The Letters of Horace Walpole, Earl of Orford — Volume 3 eBook

This eBook from the Gutenberg Project consists of approximately 1,055 pages of information about The Letters of Horace Walpole, Earl of Orford — Volume 3.

The Dumenil is still the Dumenil, and nothing but curiosity could make me want the Clairon.  Grandval is grown so fat and old, that I saw him through a whole play and did not guess him.  Not one other, that you remember on the stage, remains there.

It is not a season for novelty in any way, as both the court and the world are out of town.  The few that I know are almost all dispersed.  The old president Henault made me a visit yesterday:  he is extremely amiable, but has the appearance of a superannuated bacchanal; superannuated, poor soul! indeed he is!  The Duc de Richelieu is a lean old resemblance of old General Churchill, and like him affects still to have his Boothbies.  Alas! poor Boothbies!

I hope, by the time I am convalescent, to have the Richmonds here.  One of the miseries of chronical illnesses is, that you are a prey to every fool, who, not knowing what to do with himself, brings his ennui to you, and calls it charity.  Tell me a little the intended dates of your motions, that I may know where to write at you.  Commend me kindly to Mr. John, and wish me a good night, of which I have had but one these ten days.

(898) “I scarcely ever,” says Gibbon, who happened to dine in the company of Wilkes in September 1762, “met with a better companion; he has inexhaustible spirits, infinite wit and humour, and a great deal of knowledge; but a thorough profligate in principle as in practice; his life stained with every vice, and his conversation full of blasphemy and indecency."-E.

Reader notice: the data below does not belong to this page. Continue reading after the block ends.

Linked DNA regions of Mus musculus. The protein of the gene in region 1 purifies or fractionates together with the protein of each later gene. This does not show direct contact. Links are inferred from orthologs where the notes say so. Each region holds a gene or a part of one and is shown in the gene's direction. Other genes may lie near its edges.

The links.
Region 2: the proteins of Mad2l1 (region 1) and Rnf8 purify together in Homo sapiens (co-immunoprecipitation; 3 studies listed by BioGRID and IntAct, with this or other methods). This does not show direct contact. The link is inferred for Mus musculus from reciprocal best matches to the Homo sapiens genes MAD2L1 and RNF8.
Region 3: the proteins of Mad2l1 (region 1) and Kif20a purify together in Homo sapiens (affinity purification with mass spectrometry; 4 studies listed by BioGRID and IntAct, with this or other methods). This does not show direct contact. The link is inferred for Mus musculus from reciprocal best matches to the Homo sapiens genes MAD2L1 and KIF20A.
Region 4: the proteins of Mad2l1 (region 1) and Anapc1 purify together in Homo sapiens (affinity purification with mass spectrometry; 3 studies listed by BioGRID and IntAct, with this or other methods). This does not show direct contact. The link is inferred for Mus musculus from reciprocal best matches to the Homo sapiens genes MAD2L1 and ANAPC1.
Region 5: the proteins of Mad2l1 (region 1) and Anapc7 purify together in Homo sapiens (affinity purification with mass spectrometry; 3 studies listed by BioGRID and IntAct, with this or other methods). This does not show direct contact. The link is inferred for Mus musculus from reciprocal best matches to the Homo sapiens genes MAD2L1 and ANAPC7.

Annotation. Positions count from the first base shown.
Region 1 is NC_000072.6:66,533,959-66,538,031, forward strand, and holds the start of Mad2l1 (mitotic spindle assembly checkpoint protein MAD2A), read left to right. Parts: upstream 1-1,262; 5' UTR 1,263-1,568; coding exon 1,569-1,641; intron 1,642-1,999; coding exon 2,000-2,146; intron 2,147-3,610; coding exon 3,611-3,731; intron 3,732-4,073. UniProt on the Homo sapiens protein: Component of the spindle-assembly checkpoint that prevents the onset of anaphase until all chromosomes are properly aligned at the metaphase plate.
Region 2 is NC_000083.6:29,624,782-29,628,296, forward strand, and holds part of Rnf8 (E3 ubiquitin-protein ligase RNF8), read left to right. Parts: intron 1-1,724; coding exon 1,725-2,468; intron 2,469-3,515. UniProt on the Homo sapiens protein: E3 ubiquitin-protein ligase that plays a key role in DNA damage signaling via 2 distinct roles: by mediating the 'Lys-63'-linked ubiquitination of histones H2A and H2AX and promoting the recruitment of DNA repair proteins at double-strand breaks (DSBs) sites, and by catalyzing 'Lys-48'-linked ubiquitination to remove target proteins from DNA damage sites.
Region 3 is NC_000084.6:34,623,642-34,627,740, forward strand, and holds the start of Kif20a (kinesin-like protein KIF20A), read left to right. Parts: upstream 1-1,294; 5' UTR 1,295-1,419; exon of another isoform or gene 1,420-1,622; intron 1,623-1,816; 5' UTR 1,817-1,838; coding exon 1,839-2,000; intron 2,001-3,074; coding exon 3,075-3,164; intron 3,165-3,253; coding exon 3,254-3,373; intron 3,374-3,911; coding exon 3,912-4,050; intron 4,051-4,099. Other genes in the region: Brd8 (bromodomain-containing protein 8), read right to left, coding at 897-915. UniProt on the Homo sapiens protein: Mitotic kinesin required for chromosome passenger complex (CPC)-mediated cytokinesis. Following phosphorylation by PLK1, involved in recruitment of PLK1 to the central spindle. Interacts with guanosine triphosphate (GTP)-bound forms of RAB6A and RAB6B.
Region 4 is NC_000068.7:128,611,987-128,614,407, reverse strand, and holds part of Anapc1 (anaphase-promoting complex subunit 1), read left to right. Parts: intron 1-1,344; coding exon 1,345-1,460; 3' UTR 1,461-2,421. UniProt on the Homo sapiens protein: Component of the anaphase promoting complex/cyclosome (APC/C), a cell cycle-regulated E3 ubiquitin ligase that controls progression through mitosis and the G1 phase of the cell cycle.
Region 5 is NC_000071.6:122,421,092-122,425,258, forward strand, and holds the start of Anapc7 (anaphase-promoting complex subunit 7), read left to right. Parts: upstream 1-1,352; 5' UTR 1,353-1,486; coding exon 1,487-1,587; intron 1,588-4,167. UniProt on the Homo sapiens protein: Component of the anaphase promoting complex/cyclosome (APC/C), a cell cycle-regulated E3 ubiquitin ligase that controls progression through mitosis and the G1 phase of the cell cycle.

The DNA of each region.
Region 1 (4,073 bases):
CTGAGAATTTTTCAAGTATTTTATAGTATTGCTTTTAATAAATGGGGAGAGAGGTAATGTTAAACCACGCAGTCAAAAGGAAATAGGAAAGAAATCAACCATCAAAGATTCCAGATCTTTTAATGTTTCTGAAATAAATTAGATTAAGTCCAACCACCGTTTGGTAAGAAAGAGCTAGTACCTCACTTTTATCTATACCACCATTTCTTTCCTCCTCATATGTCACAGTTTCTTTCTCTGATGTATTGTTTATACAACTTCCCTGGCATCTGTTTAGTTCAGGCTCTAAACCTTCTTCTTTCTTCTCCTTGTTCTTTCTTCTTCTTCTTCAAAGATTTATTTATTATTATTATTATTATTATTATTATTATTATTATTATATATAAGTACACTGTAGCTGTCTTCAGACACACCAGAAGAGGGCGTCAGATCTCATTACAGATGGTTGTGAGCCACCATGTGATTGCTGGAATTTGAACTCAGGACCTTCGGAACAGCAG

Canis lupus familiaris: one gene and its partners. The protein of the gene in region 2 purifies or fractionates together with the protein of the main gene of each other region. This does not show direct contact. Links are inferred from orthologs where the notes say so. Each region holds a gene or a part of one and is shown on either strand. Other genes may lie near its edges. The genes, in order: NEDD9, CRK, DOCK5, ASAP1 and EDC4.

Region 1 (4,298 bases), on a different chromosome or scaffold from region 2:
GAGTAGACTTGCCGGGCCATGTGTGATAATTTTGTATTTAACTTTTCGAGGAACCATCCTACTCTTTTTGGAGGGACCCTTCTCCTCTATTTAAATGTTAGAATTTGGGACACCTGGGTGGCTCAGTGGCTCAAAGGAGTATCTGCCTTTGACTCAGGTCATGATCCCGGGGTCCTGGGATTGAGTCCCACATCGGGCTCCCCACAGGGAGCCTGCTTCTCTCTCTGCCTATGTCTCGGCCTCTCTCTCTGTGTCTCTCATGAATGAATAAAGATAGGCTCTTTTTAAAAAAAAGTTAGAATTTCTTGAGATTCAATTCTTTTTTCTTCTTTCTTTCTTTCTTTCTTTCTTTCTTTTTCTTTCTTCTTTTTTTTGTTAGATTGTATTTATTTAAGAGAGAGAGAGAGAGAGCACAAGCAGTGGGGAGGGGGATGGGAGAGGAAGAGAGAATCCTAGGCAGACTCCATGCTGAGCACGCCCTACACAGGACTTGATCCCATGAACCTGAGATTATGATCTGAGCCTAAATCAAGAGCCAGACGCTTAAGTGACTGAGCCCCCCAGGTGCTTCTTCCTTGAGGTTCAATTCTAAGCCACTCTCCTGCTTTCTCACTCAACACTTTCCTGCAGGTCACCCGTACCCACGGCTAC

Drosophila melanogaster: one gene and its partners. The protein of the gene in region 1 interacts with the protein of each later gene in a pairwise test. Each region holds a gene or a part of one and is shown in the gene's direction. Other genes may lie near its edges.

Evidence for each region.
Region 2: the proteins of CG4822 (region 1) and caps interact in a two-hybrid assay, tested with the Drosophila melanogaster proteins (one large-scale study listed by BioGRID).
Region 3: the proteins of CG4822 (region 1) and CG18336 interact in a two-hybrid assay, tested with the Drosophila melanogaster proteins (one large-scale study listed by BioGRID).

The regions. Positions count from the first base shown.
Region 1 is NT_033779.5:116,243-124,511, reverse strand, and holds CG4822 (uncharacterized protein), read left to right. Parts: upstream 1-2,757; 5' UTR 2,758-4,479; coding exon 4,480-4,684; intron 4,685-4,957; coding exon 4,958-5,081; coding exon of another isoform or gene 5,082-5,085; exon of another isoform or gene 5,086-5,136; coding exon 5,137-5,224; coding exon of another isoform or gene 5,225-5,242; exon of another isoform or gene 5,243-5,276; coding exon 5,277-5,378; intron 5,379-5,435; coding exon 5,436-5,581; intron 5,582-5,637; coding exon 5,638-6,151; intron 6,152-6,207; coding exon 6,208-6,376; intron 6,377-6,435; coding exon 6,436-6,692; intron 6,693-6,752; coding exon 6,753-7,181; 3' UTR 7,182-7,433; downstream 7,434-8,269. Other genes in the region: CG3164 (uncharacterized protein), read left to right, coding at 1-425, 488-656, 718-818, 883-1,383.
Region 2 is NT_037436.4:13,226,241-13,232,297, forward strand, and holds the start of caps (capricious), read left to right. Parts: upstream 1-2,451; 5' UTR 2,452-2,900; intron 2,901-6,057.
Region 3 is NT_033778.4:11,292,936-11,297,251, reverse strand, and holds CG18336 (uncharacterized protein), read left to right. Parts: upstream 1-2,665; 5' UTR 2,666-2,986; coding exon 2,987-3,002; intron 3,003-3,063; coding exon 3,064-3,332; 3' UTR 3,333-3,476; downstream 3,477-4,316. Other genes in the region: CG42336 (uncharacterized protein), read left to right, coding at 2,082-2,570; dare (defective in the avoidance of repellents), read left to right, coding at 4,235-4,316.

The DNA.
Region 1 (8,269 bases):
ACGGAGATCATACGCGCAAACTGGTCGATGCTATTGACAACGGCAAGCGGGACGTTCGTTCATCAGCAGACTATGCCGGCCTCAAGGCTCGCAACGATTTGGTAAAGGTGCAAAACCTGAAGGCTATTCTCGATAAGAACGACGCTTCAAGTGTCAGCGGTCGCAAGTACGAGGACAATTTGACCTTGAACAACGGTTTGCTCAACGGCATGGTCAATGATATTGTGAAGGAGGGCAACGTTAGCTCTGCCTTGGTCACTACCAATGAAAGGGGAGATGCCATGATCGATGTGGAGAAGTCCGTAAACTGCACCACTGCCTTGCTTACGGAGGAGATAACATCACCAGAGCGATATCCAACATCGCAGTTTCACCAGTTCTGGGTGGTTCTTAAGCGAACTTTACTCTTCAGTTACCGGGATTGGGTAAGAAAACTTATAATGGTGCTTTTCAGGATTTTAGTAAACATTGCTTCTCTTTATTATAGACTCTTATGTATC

Letter 276 To The Countess Of Suffolk.(899) Paris, Oct. 16, 1765. (page 437)

Though I begin my letter to-day, Madam, it may not be finished and set out these four days; but serving a tyrant who does not allow me many holiday-minutes, I am forced to seize the first that offer.  Even now when I am writing upon the table, he is giving me malicious pinches under it.  I was exceedingly obliged to Miss Hotham for her letter, though it did not give me so good an account of your ladyship as I wished.  I will not advise you to come to Paris, where, I assure you, one has not a nip less of the gout than at London, and where it is rather more difficult to keep one’s chamber pure; water not being reckoned here one of the elements of cleanliness.  If ever my Lady Blandford and I make a match, I shall insist on her coming hither for a month first, to learn patience.  I need have a great stock, who have only travelled from one sick bed to another; who have seen nothing; and who hear of nothing but the braveries of Fontainbleau, where the Duc de Richelieu, whose year it is, has ordered seven new operas besides other shows.  However, if I cannot be diverted, my ruin at least is protracted, as I cannot go to a single shop.

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The Letters of Horace Walpole, Earl of Orford — Volume 3 from Project Gutenberg. Public domain.
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